How knowledgeable are you in reference list etiquette?

March 2016 Jobs Report

Many employers cite three types of attachments they like to see when you submit your job application: your resume, a cover letter and a reference list. The latter request often throws people off, particularly if there are no instructions on how many references the employer wants, the nature of these references and how to send along the information. The confusion often lies in that too many people over think their reference list or, worse, follow poor etiquette when it comes to passing it along.

While hiring managers may not list out a specific set of instructions regarding your list, there are certain rules to follow and you can be sure that employers will pay attention. See below for a simplified set of rules to follow when drafting your reference document.

1. Do not add your reference list to another document
One of the most common mistakes new job seekers make when submitting applications is to list their references directly on their resumes or cover letters. You wouldn’t list your cover letter and resume on the same page, and your references should be treated in the same manner. Similar to other attachments, such as portfolios and writing samples, your sheet of contacts should be on its own page, have a header and look professional.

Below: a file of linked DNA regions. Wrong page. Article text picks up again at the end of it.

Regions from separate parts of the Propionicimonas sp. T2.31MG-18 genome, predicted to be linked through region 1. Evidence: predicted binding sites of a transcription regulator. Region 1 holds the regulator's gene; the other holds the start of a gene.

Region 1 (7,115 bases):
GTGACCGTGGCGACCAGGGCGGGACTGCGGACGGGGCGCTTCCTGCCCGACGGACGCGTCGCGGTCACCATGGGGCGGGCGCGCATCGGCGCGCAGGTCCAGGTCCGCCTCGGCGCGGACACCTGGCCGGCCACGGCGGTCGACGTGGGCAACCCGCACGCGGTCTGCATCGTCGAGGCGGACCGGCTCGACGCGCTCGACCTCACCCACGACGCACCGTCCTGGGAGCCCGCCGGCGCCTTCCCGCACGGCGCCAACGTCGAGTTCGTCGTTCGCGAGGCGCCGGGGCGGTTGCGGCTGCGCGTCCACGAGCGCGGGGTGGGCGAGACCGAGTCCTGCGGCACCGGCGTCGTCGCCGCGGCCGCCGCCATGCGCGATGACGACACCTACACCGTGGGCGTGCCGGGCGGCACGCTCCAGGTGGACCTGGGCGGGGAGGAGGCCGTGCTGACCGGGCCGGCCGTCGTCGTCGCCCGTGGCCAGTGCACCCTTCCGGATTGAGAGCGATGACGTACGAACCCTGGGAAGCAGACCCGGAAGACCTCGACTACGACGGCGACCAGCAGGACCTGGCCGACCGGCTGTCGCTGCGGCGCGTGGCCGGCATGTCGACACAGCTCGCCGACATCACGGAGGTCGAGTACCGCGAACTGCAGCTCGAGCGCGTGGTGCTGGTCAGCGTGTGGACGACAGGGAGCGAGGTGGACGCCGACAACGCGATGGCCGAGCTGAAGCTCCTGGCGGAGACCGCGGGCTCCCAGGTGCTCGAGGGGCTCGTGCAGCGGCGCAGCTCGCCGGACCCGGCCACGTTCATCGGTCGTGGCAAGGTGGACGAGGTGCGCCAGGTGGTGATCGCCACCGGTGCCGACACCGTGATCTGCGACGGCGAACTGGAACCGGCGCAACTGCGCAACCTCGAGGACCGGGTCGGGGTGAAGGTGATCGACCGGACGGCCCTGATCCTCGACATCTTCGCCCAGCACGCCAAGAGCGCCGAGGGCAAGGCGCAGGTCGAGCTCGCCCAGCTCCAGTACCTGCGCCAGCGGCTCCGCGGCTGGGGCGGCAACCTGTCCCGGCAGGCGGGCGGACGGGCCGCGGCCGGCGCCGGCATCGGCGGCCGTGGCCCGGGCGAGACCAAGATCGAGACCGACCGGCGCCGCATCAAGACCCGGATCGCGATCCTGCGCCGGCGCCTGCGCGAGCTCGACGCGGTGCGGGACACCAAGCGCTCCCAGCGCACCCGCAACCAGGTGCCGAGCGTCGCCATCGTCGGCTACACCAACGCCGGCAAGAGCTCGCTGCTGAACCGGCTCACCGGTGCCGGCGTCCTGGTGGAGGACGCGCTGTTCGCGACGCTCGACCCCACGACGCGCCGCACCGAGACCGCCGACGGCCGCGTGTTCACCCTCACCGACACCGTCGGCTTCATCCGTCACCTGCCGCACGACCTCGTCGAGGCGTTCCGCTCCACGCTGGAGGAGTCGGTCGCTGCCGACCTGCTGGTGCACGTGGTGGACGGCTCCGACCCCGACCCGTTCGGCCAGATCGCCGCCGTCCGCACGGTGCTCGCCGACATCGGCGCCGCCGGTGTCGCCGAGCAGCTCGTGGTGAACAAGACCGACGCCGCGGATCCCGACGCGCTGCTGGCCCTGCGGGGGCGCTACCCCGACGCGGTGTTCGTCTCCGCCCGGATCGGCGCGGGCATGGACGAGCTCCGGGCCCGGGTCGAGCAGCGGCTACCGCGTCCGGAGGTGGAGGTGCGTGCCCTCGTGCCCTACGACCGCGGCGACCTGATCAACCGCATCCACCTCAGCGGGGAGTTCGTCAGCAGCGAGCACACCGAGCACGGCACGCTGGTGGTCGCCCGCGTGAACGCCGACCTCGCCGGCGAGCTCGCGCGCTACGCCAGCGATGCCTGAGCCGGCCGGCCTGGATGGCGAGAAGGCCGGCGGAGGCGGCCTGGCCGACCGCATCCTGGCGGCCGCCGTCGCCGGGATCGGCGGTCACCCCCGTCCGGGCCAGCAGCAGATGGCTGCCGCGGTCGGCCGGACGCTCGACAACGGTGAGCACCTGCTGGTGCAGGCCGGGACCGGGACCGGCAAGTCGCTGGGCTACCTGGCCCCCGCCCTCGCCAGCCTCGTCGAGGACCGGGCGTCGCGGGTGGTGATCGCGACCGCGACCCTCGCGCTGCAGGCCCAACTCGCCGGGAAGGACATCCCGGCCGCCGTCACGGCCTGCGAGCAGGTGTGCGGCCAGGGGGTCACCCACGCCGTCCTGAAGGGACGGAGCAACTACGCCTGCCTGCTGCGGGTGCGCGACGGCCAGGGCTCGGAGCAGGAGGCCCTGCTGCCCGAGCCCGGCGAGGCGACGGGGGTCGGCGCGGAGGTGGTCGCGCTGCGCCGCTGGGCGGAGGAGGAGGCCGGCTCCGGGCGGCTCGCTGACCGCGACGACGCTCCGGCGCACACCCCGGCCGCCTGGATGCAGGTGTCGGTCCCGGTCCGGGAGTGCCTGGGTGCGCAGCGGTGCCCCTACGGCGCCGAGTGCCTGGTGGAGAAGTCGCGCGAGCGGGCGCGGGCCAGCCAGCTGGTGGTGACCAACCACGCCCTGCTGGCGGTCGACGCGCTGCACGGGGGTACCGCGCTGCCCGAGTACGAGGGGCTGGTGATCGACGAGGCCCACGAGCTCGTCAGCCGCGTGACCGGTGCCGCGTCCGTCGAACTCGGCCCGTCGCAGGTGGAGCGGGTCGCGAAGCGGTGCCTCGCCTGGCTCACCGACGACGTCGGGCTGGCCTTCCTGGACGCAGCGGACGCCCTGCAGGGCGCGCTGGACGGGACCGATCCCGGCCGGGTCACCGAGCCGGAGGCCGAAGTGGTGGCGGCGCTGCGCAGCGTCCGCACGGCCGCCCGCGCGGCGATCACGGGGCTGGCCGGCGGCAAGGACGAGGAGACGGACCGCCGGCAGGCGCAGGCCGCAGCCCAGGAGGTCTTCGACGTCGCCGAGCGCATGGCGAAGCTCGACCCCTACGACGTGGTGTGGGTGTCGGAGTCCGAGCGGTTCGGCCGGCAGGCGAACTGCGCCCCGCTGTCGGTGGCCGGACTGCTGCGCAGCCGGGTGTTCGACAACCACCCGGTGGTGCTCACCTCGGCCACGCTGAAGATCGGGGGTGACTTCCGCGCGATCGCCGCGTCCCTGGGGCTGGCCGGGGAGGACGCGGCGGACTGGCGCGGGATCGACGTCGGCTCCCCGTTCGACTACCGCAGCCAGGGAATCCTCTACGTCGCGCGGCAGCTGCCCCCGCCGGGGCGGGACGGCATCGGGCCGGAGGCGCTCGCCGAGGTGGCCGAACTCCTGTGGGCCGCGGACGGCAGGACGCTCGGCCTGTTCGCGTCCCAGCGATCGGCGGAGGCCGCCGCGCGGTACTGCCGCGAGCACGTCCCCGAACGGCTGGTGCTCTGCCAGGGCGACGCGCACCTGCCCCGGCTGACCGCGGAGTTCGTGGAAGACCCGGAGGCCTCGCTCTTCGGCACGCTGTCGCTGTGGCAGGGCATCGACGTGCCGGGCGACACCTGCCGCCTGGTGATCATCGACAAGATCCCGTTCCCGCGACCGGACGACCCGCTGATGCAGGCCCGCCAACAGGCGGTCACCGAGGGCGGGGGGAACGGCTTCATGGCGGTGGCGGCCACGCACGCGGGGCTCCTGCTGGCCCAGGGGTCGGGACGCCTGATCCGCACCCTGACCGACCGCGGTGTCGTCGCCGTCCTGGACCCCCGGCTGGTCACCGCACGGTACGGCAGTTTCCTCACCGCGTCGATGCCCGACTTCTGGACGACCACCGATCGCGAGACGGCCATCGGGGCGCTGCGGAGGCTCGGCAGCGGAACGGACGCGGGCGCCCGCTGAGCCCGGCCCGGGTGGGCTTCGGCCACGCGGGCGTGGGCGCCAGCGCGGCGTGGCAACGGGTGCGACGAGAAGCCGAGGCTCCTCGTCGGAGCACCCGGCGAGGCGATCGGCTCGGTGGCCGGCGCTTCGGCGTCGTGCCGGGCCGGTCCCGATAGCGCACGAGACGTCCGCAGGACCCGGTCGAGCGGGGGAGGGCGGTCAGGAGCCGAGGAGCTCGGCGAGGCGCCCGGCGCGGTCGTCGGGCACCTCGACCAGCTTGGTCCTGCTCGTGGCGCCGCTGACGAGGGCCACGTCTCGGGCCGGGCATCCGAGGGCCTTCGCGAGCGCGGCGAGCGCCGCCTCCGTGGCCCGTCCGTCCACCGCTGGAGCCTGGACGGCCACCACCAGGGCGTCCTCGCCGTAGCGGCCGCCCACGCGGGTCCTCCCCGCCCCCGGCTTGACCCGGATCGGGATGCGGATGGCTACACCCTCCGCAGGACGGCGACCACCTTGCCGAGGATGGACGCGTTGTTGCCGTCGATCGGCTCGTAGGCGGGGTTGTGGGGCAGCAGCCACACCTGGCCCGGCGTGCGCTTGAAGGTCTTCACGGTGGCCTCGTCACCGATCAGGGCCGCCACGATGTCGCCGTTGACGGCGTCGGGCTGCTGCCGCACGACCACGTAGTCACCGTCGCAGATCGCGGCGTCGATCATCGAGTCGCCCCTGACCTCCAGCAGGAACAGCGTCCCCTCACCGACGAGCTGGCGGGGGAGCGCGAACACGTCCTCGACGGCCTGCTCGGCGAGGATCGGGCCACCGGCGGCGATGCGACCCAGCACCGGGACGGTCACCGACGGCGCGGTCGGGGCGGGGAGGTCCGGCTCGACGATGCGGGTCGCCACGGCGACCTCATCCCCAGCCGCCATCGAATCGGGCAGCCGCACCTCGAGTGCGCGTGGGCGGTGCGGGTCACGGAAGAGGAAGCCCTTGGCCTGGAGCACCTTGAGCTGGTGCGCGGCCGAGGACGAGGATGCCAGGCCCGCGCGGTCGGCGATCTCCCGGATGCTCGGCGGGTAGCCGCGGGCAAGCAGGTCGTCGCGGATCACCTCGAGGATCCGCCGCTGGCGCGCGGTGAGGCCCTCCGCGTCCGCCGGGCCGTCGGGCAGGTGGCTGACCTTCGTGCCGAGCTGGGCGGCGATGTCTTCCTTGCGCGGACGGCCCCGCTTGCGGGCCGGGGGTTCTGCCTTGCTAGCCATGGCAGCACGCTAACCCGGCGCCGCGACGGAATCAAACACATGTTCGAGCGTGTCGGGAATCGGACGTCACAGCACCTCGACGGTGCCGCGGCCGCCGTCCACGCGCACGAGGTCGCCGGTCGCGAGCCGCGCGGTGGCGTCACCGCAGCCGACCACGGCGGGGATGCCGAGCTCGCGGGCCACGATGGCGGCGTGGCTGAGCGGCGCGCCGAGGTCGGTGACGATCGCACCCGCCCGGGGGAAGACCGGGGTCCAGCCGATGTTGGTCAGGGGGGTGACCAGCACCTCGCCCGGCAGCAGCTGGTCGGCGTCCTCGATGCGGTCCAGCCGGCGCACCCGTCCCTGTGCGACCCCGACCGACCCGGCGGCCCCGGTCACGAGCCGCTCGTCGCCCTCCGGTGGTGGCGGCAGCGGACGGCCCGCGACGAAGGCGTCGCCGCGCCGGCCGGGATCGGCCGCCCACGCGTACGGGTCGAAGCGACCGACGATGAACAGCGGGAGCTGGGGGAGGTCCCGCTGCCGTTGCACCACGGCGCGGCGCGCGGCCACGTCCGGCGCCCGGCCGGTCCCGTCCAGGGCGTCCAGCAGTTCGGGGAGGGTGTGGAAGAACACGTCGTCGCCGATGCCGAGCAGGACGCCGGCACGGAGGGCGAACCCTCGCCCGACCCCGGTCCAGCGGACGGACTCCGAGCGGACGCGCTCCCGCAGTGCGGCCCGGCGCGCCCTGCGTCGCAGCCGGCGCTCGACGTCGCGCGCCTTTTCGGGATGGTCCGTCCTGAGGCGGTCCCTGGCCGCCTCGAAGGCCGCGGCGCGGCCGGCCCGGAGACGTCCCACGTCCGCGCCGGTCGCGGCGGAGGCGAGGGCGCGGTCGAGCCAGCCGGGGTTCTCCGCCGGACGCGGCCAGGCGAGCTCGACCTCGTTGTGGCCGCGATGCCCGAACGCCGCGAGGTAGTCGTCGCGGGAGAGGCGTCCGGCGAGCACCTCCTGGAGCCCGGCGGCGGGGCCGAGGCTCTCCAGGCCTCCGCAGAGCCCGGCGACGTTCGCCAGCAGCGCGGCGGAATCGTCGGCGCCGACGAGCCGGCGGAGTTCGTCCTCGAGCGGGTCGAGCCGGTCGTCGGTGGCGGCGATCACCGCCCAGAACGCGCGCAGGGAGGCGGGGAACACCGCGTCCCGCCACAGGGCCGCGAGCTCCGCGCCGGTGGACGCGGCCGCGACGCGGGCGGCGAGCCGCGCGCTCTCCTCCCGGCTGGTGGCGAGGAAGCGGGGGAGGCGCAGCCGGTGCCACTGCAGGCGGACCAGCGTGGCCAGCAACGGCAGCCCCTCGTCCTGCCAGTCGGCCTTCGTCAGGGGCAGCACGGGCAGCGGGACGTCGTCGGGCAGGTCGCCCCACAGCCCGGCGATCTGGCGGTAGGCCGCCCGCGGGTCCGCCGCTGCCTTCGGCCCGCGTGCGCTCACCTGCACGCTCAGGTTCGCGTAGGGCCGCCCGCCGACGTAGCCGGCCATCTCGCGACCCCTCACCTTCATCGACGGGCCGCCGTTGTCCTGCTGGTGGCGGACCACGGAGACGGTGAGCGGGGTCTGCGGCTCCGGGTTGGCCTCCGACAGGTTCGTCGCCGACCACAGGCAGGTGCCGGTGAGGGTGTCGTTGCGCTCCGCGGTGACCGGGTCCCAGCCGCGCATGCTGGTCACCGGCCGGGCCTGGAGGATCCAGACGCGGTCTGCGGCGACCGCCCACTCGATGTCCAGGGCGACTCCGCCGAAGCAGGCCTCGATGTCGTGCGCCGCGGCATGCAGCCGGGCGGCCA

2. Include the appropriate information
Listing a name and a phone number of your reference is not sufficient, and employers may not want to continue the application process if they don’t know who they’re calling. Instead, it’s prudent to list the full name of the reference, your affiliation with this person (colleague, mentor, boss, etc.), a phone number, email address and the position or title of the individual.

3. Include at least three references
Most employers may fail to say how many references they want, but three seems to be the magic number. In addition, hiring managers may also fail to add whether these contacts can be professional or personal, but err on the side of caution and go with professional. If you are just out of school and have no work experience, there is no harm in asking a former professor to write you a recommendation (and many are happy to do so.) You can also include leaders of professional affiliations to which you belonged while in school.

4. Give your contacts a courtesy “heads up” call
Once you have glossed over your reference sheet and submitted your application, you may think your job is done. But don’t forget to contact each of the people you listed yourself to let them know you used them as a reference. Typically, it’s best to ask permission before including a person as a reference, but it’s still important to give them a heads up that a manager may call and inquire about your character.

5. Assume managers will call
If you’re short on references, you may be tempted to put down a friend or sibling with the belief that hiring managers may not contact anyone on the list. However, this can backfire on you, particularly if you’re applying for finance jobs where a great deal of money will change hands. Stay on the safe side when choosing your references and assume that a hiring manager will check up on you.